E3 2011 – PSVita In-Depth Preview
Sony hopes to redeem its less-than-expected run of the Playstation Portable with the Playstation Vita. This next-generation portable boasts a 4-core processor, six-axis motion, 802.11 n WiFi, bluetooth, and 3G (premium model) beneath a beautiful 5 inch multitouch OLED screen, rear multitouch panel, front and rear facing cameras, 8 face buttons (2 shoulder), and everyone’s favorite – 2 analog sticks. All of this is wrapped in a very PSP-inspired housing that is surprisingly light yet sturdy.
I managed to get my wrist in a shiny blue band of power (aka Sony VIP pass) for some one-on-one time with the new handheld as well as ModNation Racers, WipeOut 2048, and Uncharted: Golden Abyss.
The first thing I noticed when I picked up the PSVita is its surprising lightness. Considering the overall size of the system one would expect a substantially heavier package. The weight is shaved off predominantly by the use of an OLED screen. This burgeoning technology not only allows for fantastic high-resolution images but does so at a considerable cut in glass size and weight.
The screen looks great, especially when pushed by software like Uncharted. Getting near PS3 quality graphics now means we’ll likely see games that are indistinguishable once developers really get a feel for the system.
I was very hesitant about having a touch display (let alone a real panel) on a system with only two buttons less than the DualShock 3, but I found its use surprisingly intuitive when implemented properly. Although none of the games I demoed used either the front or rear touch in a way that I felt was necessary, both Uncharted: Golden Abyss and ModNations used them in a way that felt practical. I originally did not plan on this being enough (and I still want to see games that take full advantage of the screen and rear panel) but am surprisingly won over by the ease of moving between face controls to touch interaction when given the proper time and instigation.
Where I’m not completely convinced is in the dual analog sticks. The addition of a second stick has been long sought after since the PSP 1000 hit the scene, but it took me an unusual amount of adjustment to feel at all comfortable with it. The good thing is that the sticks feel much better than the PSP’s nub. Though obviously not as raised as the DualShock’s sticks, the movement is much smoother and responsive than the sliding disc of Vita’s fore-bearer.
Unfortunately, there are a few potential problems with the sticks. The first is that the placement feels low when holding the system. While holding a controller with both thumbs on both sticks works fine, the added size and weight of the entire handheld made keeping my hands that low feel precarious. This will, of course, feel differently for other people and their variously abnormal hand sizes, but for me, it felt like a stretch to hold the system comfortably while using the sticks.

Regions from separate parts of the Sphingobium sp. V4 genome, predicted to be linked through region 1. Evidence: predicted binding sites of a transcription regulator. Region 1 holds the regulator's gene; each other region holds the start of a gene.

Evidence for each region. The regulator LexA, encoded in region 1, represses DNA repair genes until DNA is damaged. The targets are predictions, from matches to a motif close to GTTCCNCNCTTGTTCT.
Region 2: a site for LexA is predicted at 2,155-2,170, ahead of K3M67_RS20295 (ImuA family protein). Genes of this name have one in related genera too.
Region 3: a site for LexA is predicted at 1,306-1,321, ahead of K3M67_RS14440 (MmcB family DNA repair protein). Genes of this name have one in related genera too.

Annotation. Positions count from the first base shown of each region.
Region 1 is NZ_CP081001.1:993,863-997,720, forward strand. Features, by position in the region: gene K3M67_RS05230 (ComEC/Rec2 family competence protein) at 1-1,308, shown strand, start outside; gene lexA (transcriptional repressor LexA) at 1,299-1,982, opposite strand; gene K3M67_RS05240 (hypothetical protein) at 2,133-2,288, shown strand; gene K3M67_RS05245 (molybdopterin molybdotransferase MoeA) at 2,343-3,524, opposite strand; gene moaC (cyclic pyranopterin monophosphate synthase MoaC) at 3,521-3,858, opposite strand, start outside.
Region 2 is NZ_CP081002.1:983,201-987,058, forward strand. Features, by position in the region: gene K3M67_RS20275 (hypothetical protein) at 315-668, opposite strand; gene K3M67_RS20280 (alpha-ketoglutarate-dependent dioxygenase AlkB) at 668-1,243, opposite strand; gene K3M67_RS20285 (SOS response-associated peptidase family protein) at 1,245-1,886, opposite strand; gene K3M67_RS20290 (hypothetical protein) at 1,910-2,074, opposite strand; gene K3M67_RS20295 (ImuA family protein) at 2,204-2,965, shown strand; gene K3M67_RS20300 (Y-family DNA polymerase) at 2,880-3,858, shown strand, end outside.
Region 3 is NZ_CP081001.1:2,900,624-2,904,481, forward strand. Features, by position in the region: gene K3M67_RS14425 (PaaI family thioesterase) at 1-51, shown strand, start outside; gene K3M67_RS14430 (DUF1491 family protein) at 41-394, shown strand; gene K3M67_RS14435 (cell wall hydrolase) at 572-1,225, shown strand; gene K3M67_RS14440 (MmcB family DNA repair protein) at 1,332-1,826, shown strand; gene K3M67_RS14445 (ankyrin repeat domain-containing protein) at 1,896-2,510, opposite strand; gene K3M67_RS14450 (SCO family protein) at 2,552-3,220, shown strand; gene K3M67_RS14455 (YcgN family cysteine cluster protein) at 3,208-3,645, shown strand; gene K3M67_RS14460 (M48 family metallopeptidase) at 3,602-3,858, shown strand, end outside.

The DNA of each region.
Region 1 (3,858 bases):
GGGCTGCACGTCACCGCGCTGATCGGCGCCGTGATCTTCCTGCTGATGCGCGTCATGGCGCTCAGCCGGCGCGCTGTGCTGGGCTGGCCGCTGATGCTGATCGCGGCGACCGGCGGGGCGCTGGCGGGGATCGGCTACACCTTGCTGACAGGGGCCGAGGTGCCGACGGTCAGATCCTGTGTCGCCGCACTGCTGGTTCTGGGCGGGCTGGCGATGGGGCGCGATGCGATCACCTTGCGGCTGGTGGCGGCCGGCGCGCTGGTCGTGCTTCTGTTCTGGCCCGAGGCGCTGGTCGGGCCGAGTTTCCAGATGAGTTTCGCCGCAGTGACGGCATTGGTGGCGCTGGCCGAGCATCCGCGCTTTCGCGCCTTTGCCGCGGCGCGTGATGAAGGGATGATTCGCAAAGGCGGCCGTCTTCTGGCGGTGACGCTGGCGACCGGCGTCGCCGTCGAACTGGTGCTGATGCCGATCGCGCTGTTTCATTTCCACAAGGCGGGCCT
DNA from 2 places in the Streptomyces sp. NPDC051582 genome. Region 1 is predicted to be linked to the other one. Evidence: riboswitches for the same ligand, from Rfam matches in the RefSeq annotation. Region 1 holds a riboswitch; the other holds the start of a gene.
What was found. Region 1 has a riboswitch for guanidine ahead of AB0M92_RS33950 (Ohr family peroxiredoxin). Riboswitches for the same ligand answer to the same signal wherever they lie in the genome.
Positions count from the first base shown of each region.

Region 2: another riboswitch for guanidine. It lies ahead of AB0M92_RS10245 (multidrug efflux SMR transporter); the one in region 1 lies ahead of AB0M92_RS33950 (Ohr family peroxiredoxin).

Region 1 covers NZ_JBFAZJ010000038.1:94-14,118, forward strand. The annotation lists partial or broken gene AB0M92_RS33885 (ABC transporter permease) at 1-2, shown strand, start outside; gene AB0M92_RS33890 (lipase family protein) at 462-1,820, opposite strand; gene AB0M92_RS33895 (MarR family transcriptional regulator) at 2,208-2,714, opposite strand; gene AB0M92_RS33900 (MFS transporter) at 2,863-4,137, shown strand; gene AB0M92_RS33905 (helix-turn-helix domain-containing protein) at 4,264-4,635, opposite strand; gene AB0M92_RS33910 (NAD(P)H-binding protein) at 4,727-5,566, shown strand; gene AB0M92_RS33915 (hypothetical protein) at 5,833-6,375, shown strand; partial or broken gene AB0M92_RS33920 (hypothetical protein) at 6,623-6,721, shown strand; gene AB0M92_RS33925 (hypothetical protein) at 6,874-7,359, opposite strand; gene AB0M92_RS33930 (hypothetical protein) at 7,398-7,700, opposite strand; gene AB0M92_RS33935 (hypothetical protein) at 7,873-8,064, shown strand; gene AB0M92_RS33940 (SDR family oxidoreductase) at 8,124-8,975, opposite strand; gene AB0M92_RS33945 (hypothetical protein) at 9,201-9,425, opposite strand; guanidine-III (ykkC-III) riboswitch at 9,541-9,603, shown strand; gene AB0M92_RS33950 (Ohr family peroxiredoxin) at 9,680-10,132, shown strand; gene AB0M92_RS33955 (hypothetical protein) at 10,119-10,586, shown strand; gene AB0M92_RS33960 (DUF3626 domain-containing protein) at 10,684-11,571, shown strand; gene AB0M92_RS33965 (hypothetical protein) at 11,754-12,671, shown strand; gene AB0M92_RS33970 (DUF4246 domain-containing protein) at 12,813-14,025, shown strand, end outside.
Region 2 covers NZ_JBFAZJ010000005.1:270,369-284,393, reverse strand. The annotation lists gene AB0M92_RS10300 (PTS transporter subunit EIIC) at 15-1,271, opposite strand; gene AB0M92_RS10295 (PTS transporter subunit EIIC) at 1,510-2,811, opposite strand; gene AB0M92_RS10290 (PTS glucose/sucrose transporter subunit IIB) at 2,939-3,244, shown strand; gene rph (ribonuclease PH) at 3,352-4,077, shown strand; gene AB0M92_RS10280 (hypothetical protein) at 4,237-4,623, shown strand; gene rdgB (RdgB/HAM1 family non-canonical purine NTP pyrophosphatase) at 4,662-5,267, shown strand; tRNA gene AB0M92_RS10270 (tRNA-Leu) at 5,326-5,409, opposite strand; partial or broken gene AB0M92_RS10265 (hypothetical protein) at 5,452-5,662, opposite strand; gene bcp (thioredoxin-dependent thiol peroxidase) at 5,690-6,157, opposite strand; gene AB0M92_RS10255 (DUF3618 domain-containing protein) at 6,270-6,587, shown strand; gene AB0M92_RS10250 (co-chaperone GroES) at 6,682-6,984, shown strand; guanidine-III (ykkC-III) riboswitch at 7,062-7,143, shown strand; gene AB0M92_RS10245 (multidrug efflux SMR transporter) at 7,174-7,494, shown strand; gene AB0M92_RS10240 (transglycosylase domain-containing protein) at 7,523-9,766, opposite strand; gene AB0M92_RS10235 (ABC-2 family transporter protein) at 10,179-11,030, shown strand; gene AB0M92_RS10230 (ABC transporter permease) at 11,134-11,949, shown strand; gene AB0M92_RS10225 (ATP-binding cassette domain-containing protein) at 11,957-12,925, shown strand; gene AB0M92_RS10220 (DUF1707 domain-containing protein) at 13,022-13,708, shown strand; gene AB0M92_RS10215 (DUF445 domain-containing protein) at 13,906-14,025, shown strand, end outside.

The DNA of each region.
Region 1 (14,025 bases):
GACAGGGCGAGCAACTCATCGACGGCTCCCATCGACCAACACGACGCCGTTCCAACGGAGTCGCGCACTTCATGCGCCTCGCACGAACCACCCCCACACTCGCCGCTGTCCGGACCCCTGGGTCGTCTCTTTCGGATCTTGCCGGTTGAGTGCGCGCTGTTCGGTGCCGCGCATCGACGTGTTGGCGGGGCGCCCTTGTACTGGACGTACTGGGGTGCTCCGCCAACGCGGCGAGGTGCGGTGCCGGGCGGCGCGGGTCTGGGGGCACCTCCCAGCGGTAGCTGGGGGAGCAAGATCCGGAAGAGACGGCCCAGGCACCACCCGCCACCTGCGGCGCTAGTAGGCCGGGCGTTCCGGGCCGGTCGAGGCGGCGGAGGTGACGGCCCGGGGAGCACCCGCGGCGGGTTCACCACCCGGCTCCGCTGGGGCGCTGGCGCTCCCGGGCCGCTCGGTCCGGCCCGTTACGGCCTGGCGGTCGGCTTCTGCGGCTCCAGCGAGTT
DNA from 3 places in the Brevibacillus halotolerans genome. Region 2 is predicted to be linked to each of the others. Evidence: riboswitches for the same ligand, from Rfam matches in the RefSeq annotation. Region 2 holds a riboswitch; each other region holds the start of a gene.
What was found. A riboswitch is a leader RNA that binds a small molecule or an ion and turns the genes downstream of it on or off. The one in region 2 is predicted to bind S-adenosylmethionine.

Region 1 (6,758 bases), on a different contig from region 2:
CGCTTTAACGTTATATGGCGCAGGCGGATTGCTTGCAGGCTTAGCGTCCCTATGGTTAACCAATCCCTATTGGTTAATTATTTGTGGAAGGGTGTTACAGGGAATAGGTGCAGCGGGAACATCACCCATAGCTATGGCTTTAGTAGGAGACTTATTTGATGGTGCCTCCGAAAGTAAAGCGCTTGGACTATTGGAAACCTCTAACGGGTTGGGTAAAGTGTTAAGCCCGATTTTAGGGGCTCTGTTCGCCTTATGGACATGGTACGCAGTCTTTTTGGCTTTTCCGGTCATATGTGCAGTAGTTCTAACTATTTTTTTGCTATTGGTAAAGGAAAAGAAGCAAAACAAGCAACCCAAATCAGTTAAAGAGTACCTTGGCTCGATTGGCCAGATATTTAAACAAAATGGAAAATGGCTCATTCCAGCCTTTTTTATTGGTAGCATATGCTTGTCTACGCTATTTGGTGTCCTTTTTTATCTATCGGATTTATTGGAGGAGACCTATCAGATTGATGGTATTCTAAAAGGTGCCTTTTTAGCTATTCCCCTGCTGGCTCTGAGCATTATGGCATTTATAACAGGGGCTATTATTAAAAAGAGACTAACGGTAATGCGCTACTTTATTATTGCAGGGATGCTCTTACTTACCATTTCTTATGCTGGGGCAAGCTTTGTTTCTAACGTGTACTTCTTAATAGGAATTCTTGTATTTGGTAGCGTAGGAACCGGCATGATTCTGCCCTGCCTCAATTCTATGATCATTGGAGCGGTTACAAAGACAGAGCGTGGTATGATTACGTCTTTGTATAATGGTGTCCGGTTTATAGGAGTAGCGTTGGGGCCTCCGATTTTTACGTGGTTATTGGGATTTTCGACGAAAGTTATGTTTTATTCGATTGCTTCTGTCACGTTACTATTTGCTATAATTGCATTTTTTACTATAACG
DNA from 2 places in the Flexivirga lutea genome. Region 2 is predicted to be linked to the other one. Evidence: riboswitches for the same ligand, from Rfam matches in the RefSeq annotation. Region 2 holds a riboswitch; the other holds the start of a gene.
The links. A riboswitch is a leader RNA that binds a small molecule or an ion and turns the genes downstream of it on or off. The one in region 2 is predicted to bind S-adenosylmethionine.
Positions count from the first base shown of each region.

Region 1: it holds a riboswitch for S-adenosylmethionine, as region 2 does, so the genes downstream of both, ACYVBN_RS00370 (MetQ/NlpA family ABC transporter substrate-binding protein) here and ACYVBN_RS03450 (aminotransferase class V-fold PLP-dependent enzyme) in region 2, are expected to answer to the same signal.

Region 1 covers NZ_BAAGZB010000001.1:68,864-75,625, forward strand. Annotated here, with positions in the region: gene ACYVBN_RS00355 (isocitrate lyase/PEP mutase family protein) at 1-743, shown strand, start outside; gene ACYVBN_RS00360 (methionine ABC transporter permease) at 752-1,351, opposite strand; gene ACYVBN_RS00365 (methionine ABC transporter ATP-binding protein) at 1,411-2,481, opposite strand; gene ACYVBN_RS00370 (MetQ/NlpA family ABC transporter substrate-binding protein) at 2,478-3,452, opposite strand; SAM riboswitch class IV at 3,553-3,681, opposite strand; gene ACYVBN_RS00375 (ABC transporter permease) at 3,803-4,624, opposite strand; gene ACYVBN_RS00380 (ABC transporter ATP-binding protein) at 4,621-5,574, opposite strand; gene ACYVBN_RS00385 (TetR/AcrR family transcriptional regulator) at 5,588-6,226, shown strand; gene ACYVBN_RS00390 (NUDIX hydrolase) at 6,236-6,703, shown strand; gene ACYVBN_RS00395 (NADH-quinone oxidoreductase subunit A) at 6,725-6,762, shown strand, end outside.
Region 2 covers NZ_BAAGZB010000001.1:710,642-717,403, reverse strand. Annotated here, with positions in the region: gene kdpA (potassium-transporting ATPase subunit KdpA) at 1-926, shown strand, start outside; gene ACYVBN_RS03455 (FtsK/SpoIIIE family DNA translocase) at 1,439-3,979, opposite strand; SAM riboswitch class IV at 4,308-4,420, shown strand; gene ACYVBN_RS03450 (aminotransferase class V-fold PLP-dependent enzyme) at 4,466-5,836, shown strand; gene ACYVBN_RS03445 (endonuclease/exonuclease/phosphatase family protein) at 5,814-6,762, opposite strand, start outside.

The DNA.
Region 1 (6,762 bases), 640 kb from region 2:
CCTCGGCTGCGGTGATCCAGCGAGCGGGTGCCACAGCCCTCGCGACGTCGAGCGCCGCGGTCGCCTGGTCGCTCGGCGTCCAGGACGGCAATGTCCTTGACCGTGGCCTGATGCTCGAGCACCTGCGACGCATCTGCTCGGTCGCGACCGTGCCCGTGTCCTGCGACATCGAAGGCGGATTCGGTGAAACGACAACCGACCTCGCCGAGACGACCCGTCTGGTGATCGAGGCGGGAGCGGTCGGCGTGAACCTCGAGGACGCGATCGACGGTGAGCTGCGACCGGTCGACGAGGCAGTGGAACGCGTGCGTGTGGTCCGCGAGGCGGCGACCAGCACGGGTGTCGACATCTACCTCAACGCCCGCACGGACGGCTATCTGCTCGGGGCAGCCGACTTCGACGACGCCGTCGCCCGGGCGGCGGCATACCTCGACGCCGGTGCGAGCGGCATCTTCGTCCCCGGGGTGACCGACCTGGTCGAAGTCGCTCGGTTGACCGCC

The second issue is much more based on preference and will only effect players such as myself: The analog sticks feel like those on the DualShock 3. If you’re like me and you’ve spent quite a bit more time with the Xbox 360′s controller, you know that there is a distinct difference between the two system’s controllers, and if you’re really like me, you don’t feel as comfortable with the touchy sticks of the PS3. If that’s the case, you’ll feel a little uncomfortable at first with the PSVita as well.
Finally, a minor qualm with the right analog stick. Having spent a decent bit of time with my old PSP and DS (or all handhelds for that matter) has burned in my brain the fact that there is no second stick. I expected my console instincts to kick in and draw my right hand down to aim but it was amazing how conscious of an effort it required for me to rotate the camera around Nathan Drake when playing Uncharted. It just isn’t in portable gamer’s logic to have that option. But really, this is a nice issue to have and anyone interested in the PSVita will happily overcome it. Just be prepared for a little adjustment.
Moving away from the direct control, let’s talk six-axis. Do you like controlling something by physically moving your device? Well then that’s how you’ll feel about motion control for the PSVita. Moving on.
A final bit of cool tech with the PSVita actually arises out of its wireless play connectivity. Called Cross Play, this ability allows for eligible games to be played competitively between both PSVita and PS3 gamers. And it allows for any combination of such players up to the supported number of the game. Say for instance you’re playing a four-player local match of WipeOut 2048. So long as you have enough systems and televisions (in the case of the console) you could have 3 people playing on the PSVita while 1 sits on a PS3 or have 3 set up on lanned PS3′s while one competitor holds his PSVita. The choice is yours and the system works great. In the end it will really be up to developers to take full advantage of this capability, but they’ve got a very stable base to be working from.
Overall the PSVita feels like a real contender for the handheld market. Whether or not fans will turn out for it remains to be seen and Sony is absolutely going to need the support of third-party developers to present titles that take proper advantage of the system’s hardware. But as it stands now I’m just about ready to give Sony another chance when the PSVita releases this holiday season. Just, please Sony, for the love of Odin, tell us the partnership with AT&T is just a prank.
I didn’t care much about ModNation Racers when it released for the PS3. I have nothing against it, I’m just indifferent. I only need a few kart racers in my life and I’ve had them for several console generations now. With that being said, I made it a point to check out this PSVita iteration as it, out of all of the games available to demo, showcased the range of interaction with the new handheld.
In the track construction mode I was able to manipulate the world in a variety of ways. It started by looking down on a clean slate of grass from high in the air. Using my finger on the screen I traced the general layout that I wanted the track to take. The screen felt responsive though it got a little hung up at times when I got too close to the edges. Because the game doesn’t want tracks to exceed a certain boundary, I’m chalking up this stall to the software, not hardware.
After getting the course set I zoom in to tune the track some more. I can move the camera around with the left stick and pull in or out with the right, but all of the track manipulation is done by touch. There area a variety of adjustments available from the drag-out menu including hills, twists, and embankments. I decide to throw slopes all over the track despite Jeff Ross, the Senior Staff Game Designer’s advice. Psht, what does he know?